Breaking Down MLB's Biggest Storylines for Second Half of Season
With the first half of the Major League Baseball season firmly behind us, it is time to start focusing on the storylines everyone is paying close attention to in the second half.
The All-Star game may have been a dud, unless you are a San Francisco fan, but now the real action starts. The first half was just an appetizer to get us ready for what will surely be a wild, unpredictable and unforgettable two months of baseball.
As we saw last year, the things we think we know right now will be vastly different from what actually happens. One of the biggest storylines that teams will pay attention to is the second wild card. There are 20 teams currently with a record of .500 or better, so they may think they are in the race.
It is going to be very interesting to see how teams approach the July 31 trade deadline with this new playoff format. Some big names are expected to be shopped around, but will they actually be moved?
Here are the biggest storylines and questions for the second half of the Major League Baseball season.
Will the Pittsburgh Pirates Make the Playoffs?
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Before we look ahead, let's take a quick look back to July 11, 2011. On this day one year ago, the Pirates were 47-43, one game behind Milwaukee and St. Louis in the National League Central.
Everyone in the Steel City had hope for the first time in nearly 20 years. However, things fell apart in the second half, as everyone assumed they would, and the Pirates finished with a 72-90 record.
At the All-Star break this year, the Pirates have a better record than they did in 2011 (48-37). The difference between last year and this year is they are just a better team in 2012.
Everyone knew that Andrew McCutchen was a superstar, but he is getting even more attention this season now that he is hitting .362/.414/.625 with 18 home runs and 14 stolen bases. If you want to make a case for him as the National League MVP over Joey Votto, I wouldn't call you crazy.
Despite his performance, the rest of the offense does not strike a lot of fear into anyone. Pedro Alvarez has moments, but he can't hit left-handed pitching, nor does he have any semblance of patience at the plate.
Neil Walker's .356 BABIP is not likely to be sustainable the rest of the year, and he is the only other Pirates player with an on-base percentage over .330 right now.
The Pirates' biggest improvements have come in the pitching and run-prevention department. A.J. Burnett had to get out of New York and the American League East. Suddenly, he looks to be worth some of the money the Yankees are paying him.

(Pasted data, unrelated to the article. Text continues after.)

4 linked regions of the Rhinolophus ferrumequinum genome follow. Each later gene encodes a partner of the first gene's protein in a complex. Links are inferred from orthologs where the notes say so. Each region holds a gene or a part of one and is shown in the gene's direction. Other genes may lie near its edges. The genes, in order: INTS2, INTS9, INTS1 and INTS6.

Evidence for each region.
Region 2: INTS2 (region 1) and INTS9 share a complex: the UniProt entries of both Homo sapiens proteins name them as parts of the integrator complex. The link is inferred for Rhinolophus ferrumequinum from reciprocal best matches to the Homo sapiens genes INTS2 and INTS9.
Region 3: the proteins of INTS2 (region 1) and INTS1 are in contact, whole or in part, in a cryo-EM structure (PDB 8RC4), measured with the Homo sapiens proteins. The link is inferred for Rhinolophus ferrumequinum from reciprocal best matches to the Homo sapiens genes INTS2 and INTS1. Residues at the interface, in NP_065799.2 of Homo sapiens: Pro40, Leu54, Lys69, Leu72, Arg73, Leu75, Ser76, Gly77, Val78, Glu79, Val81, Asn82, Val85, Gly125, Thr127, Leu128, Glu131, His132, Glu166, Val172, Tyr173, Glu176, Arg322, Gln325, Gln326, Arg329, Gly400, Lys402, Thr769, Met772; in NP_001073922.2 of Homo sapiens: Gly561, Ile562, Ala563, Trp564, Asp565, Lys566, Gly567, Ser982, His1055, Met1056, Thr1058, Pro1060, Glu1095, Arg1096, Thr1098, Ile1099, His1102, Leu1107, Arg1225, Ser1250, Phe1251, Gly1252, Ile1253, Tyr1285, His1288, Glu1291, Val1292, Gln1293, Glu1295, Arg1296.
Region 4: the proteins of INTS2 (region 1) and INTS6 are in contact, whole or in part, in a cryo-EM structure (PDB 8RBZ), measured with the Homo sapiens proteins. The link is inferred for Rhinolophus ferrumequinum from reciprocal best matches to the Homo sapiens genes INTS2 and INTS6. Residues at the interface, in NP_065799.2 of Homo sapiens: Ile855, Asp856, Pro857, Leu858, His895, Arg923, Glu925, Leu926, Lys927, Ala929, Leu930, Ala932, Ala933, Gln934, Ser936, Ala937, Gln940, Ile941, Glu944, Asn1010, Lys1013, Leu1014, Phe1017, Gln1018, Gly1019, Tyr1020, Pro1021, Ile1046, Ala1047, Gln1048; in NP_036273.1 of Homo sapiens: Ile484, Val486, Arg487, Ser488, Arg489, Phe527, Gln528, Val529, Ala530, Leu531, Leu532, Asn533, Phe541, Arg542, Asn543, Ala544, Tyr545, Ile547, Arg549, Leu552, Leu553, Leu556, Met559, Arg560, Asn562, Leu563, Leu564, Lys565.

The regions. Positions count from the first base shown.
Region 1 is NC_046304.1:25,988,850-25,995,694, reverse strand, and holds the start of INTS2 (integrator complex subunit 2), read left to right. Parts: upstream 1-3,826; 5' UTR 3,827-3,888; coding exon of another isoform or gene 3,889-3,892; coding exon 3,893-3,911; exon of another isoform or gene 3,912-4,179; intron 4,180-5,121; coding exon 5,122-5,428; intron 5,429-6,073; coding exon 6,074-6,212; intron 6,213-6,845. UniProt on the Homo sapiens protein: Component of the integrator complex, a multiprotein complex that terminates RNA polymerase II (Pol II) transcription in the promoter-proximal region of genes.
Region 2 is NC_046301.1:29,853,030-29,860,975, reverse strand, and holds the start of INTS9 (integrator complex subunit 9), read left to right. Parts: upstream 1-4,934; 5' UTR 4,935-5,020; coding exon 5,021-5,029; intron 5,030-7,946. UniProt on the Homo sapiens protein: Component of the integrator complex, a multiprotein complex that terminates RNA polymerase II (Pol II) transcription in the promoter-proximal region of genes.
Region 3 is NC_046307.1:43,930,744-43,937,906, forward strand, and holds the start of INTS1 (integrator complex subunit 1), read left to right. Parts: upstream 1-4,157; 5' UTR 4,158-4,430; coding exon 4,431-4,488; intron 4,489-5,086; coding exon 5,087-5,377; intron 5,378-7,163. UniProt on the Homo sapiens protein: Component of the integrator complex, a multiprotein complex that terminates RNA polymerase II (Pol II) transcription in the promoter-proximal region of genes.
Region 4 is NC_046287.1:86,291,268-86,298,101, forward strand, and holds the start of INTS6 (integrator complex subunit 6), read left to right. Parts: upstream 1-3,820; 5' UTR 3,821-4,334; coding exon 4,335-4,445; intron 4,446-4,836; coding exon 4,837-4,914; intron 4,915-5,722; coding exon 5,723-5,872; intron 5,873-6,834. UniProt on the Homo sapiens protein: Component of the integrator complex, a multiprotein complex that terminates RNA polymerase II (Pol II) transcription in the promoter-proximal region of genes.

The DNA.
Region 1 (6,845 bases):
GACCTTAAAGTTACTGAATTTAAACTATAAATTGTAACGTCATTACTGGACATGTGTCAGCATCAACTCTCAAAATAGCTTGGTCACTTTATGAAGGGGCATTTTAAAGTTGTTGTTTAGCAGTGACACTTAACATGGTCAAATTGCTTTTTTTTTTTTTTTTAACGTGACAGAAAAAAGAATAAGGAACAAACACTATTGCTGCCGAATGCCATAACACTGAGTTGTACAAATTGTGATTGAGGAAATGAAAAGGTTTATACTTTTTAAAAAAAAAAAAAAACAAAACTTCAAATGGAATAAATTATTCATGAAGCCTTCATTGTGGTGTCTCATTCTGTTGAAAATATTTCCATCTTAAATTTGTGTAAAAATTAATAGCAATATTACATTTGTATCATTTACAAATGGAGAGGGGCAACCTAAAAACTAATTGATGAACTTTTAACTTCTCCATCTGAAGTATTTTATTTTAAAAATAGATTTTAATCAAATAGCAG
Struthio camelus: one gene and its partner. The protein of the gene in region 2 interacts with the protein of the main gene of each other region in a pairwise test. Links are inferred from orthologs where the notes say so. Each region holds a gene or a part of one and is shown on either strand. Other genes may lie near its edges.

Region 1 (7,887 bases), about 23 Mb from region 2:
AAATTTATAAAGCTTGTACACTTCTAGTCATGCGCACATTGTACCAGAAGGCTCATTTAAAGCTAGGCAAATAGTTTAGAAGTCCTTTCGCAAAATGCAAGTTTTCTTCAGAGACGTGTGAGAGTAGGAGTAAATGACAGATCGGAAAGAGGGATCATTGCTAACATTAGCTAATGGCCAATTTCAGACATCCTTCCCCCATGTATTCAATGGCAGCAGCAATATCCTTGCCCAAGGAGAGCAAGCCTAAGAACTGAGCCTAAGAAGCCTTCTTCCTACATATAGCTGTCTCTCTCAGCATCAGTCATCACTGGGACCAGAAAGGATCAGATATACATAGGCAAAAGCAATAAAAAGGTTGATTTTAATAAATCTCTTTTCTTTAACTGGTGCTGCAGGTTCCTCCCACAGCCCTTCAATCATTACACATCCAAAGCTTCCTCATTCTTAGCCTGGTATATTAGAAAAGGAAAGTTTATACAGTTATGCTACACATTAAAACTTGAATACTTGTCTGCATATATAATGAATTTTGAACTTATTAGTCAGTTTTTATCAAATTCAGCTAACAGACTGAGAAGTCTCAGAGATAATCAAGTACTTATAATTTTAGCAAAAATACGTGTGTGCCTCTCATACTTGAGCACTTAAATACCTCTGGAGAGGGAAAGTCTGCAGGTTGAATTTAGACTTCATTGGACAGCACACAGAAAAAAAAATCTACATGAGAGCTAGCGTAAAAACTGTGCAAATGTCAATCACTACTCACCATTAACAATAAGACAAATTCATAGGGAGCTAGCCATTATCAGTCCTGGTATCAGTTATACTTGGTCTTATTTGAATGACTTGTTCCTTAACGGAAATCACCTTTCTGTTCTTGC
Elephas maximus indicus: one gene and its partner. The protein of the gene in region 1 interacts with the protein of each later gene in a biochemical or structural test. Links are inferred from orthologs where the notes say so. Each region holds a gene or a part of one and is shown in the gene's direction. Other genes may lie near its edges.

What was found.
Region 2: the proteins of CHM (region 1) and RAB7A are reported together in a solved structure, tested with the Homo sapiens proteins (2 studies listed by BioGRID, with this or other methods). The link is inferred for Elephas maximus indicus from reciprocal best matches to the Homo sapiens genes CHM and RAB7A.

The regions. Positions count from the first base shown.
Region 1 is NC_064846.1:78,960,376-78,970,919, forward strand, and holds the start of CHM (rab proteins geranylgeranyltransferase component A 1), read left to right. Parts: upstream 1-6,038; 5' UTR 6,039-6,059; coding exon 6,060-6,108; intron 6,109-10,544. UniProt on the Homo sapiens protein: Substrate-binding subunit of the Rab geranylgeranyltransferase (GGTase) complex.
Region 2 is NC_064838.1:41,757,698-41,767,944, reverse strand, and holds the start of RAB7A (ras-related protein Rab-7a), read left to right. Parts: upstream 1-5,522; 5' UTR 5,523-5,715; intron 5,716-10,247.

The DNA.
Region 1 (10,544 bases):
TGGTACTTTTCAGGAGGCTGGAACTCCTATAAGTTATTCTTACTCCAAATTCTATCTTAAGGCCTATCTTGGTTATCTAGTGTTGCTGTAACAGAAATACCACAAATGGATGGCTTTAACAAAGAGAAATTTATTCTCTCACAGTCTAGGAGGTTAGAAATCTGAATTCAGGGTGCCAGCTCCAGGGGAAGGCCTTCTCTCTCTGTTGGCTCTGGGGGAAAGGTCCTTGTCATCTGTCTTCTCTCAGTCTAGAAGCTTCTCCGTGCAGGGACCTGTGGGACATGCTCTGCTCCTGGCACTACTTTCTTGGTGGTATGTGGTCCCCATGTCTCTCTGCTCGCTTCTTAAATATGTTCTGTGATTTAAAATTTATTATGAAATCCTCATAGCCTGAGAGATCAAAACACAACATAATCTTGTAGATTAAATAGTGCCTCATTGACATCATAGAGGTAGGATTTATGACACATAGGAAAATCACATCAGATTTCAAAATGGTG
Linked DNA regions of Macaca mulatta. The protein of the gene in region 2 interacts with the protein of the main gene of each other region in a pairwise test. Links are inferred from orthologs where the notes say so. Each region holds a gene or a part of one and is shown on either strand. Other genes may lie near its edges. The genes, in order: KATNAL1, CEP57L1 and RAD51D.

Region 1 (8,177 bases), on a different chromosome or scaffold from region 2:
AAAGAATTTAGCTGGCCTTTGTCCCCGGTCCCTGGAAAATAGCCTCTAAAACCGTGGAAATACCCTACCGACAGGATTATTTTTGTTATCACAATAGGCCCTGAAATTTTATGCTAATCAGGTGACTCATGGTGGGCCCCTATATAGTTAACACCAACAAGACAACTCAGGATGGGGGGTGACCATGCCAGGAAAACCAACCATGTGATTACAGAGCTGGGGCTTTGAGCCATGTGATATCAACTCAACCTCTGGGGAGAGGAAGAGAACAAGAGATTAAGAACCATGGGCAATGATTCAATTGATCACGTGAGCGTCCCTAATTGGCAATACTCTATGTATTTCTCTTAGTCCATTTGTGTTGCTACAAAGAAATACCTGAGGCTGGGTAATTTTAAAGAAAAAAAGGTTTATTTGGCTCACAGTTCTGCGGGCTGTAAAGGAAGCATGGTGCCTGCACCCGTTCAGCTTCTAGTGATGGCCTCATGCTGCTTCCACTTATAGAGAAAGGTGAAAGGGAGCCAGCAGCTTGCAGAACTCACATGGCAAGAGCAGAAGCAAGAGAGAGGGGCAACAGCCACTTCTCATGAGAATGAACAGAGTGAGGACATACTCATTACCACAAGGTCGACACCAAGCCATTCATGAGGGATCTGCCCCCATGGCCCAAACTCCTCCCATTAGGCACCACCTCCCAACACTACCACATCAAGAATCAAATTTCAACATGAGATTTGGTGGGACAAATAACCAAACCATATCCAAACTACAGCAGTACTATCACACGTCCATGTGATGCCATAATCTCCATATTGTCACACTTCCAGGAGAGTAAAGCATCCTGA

Even more important than Burnett has been the performance of James McDonald. The 27-year-old has found a breaking ball in Pittsburgh, which is allowing him to miss bats and keep hitters off balance.
The bullpen has been extraordinary up to this point with a major-league leading 2.63 ERA. Joel Hanrahan gets all the credit as the closer with the shiny save total, but Jason Grilli, Juan Cruz and Brad Lincoln have been spectacular.
So getting back to the question at hand, I will say that I believe the Pirates have a much better chance to hang around this year than they did last year. I still feel Cincinnati and St. Louis are superior teams, but the Pirates are the third-best team in an admittedly terrible division.
I do think this will be the year they break the streak of losing seasons. It won't be enough to get in the playoffs, but it is a start.
What Will the Nationals Do with Stephen Strasburg?
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The Washington Nationals could be victims of their own success. They currently own the best record in the National League (49-34) and are on the verge of making their first playoff appearance since 1981, when they were known as the Montreal Expos.
However, Stephen Strasburg is rapidly approaching the 160-inning limit that someone put out there before the season started. He is at 99 innings after the first half of the season.
To be fair, Nationals general manager Mike Rizzo said that particular innings limit was more of a media creation than anything else.
Either way, there is enough smoke floating for there to be a fire somewhere.
So what will the Nationals do with their prized pitching possession?
They do have a deep enough pitching staff without Strasburg to make a playoff push. Gio Gonzalez, Jordan Zimmermann and Edwin Jackson make a strong trio that lineups will have a hard time scoring on. As we know, in a short series, anything can happen.
That said, I think the Nationals will figure out a way to lessen the burden on Strasburg's golden right arm in the second half and potentially into the playoffs. They will start to give him an extra day or two of rest between starts.
There is no way that the Nationals would go into the playoffs with Strasburg able to pitch and not use him. He would unleash hell on everyone around him, and the fans would burn down the stadium.
What Is Going on with the National League West?
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On June 1, the Los Angeles Dodgers owned the best record in baseball at 32-20. The beauty of baseball is that over the course of 162 games, a lot of things are going to change.
And change they will.
Right now, the Dodgers own a 47-40 record, half a game better than San Francisco. They have lost Matt Kemp and Andre Ethier, their two best hitters by far, to the disabled list.